MATT WINGETT explains how Frankenstein changed him as a youth…
Mary Shelley’s Frankenstein. It was in this book that I found my first fully articulated view which spoke against a myth that lays on all of us to greater or lesser extent: that of Original Sin.
I hadn’t consciously recognised how that myth of Adam’s first disobedience left the human being feeling – even in the 1970s modern world of petrol cars, and science, and mainframe computers, and the latest in synthetic fabrics – somehow not good enough.
Up to then, even though I found… the God myth deeply wrong, I knew that man’s head was bowed before Him because man was flawed and at fault. Why? Because this is what my parents were taught, and their parents, and this is what I was taught at school. It is an unspoken and unrecognised sense of being not good enough that we are born into.
With Mary Shelley, Frankenstein’s creation is not born flawed. He is born innocent, but he is reviled because of his looks, his skin, his physical presence – and so in vengeance he decides to embody the evil that humanity has created from the shadow it casts.
I had no idea of this at the time: that Mary Shelley was my introduction to the fight back against the Judaeo-Christian myth which has upheld the great chain of being, the rule of royalty, the wisdom of your elders and betters, the placing of gangsters in charge of countries and calling them kings. But I felt something – a new possibility in my teen years when I read this book – something which felt different and liberating in comparison to the old stories that went before it, stories which demanded obedience because your putative creator said that should be so. This Prometheus could overthrow his God, and that message stayed with me long after the story was forgotten.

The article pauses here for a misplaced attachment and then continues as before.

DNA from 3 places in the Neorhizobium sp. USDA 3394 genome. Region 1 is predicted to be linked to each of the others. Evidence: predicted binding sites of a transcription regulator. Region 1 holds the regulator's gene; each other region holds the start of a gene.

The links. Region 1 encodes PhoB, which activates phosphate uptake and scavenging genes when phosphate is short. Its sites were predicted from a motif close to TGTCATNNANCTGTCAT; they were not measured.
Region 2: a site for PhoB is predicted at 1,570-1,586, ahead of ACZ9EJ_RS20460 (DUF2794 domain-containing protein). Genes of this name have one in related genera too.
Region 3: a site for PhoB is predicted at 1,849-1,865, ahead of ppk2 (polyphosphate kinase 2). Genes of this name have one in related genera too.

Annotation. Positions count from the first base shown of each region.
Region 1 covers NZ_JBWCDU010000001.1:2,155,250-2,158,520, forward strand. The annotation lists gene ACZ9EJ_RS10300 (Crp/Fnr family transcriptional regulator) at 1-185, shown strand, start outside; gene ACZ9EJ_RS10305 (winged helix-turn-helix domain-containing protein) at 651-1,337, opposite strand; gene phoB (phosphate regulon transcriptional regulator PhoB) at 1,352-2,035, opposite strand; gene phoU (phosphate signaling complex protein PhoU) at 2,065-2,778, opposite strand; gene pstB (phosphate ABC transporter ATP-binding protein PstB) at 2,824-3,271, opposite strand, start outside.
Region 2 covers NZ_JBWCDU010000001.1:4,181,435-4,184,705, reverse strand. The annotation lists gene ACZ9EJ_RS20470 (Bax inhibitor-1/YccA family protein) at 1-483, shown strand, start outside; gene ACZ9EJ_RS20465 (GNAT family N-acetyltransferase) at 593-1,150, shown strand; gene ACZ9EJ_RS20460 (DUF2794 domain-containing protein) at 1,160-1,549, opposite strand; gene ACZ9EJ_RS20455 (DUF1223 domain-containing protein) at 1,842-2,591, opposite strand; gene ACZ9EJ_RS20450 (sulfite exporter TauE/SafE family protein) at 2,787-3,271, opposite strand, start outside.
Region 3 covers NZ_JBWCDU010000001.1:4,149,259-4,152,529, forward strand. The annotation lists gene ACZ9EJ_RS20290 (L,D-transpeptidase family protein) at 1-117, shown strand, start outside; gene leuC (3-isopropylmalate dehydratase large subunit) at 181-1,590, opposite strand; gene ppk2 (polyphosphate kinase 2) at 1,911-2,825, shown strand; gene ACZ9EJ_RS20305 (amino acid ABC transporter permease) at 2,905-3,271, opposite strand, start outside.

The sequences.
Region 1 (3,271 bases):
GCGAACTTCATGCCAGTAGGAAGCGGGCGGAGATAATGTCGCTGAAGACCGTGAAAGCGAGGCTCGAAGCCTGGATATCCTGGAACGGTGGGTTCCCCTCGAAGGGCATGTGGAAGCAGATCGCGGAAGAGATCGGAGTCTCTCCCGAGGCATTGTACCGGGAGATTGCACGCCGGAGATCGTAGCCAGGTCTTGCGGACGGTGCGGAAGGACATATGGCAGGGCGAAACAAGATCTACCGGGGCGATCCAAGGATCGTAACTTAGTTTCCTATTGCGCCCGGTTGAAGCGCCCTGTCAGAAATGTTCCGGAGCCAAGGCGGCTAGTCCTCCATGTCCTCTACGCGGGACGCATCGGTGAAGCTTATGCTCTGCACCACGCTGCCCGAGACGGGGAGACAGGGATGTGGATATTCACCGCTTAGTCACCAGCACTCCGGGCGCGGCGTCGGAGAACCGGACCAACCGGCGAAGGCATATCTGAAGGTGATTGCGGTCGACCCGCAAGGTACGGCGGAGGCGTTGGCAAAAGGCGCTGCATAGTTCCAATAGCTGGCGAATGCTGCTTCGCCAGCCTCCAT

Matt Wingett
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